Florida murderer asks jury for death over prison where he says he was 'treated like an animal for 25 years'

55-year-old Scott Edward Nelson appealed to the jury at Orange Circuit Court in Orlando, stating "I'm a homicidal maniac" and expressed his wish to be executed.


                            Florida murderer asks jury for death over prison where he says he was 'treated like an animal for 25 years'

A Florida man convicted of murder has reportedly asked jurors for the death penalty over further incarceration, claiming that he was "treated like an animal for 25 years" when he had been previously imprisoned.

The convict, identified as 55-year-old Scott Edward Nelson, appealed to the jury at Orange Circuit Court, in Orlando, stating "I'm a homicidal maniac" and expressed his wish to be executed.

Nelson was found guilty last month of killing 56-year-old Jennifer Fulford, of Altamonte Springs, after he kidnapped her during a robbery in 2017. Reports state that Nelson, after withdrawing money from her bank account, took her to an abandoned field where he duct-taped her entire head and stabbed her multiple times until she was dead. 

Nelson's attorney, on Monday, asked the jury whether he should be behind bars for the rest of his life or face the death penalty. When the convict was asked whether he wanted to be sentenced to death, he replied, saying: "Yes."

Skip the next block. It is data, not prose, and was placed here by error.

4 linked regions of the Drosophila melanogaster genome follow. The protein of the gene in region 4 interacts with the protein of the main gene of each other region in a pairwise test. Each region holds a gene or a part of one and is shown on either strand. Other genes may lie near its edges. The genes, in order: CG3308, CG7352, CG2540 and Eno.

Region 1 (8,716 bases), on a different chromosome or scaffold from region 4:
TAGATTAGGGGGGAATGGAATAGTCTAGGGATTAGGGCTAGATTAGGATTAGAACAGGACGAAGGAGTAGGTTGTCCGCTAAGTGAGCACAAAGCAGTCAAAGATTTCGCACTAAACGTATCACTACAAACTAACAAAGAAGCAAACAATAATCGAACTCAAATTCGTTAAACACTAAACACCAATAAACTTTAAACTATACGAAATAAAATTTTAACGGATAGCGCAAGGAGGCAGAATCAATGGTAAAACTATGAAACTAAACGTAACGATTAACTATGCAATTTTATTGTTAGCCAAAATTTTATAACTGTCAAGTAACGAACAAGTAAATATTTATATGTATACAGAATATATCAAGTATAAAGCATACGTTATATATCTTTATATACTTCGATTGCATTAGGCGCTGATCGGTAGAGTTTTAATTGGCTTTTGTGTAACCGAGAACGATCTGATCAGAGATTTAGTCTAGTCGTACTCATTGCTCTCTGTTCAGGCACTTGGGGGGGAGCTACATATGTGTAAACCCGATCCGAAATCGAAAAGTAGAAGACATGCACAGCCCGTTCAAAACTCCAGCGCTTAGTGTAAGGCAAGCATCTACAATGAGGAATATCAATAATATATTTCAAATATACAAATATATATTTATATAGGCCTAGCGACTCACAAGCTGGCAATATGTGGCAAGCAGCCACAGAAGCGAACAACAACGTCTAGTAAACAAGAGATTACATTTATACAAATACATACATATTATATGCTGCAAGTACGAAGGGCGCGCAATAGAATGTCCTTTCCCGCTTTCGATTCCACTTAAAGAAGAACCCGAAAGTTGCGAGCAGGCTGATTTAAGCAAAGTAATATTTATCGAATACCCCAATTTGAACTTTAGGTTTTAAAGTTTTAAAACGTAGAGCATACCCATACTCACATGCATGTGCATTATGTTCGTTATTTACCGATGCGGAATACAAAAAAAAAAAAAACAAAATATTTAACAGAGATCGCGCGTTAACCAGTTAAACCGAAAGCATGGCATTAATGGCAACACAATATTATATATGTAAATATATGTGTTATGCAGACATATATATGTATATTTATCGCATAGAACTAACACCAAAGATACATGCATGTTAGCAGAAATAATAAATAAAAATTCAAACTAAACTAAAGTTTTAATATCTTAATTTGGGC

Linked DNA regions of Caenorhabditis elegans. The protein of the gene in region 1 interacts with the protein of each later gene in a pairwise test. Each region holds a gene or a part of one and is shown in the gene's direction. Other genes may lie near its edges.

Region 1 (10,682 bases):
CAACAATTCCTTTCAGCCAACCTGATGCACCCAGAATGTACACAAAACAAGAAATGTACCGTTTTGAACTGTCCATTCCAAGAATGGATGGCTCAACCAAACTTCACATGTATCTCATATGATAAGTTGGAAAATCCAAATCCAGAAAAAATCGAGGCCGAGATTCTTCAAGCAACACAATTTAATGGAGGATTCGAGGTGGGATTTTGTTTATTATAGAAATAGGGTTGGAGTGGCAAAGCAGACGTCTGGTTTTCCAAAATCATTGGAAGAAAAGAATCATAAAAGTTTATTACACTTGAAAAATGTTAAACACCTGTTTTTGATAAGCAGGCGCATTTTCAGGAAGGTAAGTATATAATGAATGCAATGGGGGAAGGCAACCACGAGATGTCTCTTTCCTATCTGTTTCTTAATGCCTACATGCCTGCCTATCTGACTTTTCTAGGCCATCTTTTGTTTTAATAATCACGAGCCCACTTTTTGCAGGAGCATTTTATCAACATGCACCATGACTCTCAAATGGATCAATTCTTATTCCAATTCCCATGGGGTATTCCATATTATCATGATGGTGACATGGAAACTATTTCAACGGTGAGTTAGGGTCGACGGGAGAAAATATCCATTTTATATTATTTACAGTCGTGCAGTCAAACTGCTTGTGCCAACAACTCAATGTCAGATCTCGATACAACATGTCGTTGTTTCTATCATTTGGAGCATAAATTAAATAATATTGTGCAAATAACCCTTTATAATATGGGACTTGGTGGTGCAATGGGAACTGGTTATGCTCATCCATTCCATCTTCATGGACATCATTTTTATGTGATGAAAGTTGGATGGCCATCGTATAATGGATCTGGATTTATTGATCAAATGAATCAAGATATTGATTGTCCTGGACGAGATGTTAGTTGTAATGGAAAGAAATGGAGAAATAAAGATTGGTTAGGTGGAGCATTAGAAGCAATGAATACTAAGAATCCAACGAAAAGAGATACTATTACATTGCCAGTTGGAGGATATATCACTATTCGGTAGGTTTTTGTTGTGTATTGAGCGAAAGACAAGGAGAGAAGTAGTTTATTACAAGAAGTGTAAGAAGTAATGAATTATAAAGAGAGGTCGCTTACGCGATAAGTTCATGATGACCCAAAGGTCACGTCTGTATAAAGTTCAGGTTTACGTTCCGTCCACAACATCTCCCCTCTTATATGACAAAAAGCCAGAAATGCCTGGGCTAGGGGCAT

The 55-year-old, during the trial, testified about the extreme condition he had experienced in the federal prison system, claiming he had suffered abuse. Nelson had previously been imprisoned in both 1994 and 2010 for two robberies. 

While addressing Circuit Judge Keith White, Nelson said that he wanted the jury to know the effect 25 years of imprisonment has had on him and what further incarceration could do to him in future.

"I’ve been brutalized. There’s nothing you can dream up that hasn’t been done to me in federal custody," he said. "I want them to know what is going to happen if I get life in prison. This is important to me. This is the only reason I wanted to testify," the Orlando Sentinel reported.

Nelson, in one account, claimed that other inmates set off the fire alarm sprinkler system on a regular basis to flood his cell. He said that the incidents would leave him ankle-deep in water mixed with toilet feces and fire retardant.   

The convict added that he was kept in a small cell in Kansas Prison without a fan in 100-degree weather. He told the jury that he was "tied like a dog" on Christmas morning when an officer dressed as Santa Claus restrained him to his bed by his ankles and feet for the amusement of prison visitors.

He also said that he was beaten unconscious and raped by a cellmate in 2015. He claimed that the incident left him positive for Hepatitis C. 

"I asked for blood testing for HIV and Hepatitis C. My entire life I was negative for Hepatitis C. All of a sudden, now I’m positive for Hepatitis C, with no treatment," he said.

A psychologist hired by Nelson's team, Valerie McClain, said that he was left with post-traumatic stress disorder (PTSD) after being put in solitary confinement and the sexual assault he suffered.

"I did make the opinion at the time of the events leading up to the current offenses that he was suffering from extreme emotional disturbances," the psychologist said.

Reports state that he was noted to be a suicide risk, and was diagnosed with depression and mood disorder while he was in prison, according to the outlet. After he was released in 2017, Nelson reportedly had a colostomy bag, was suffering from hypertension, an irregular heart rate problem and Hepatitis C.

He was not taking his medication and was homeless at the time he killed Fulford. 

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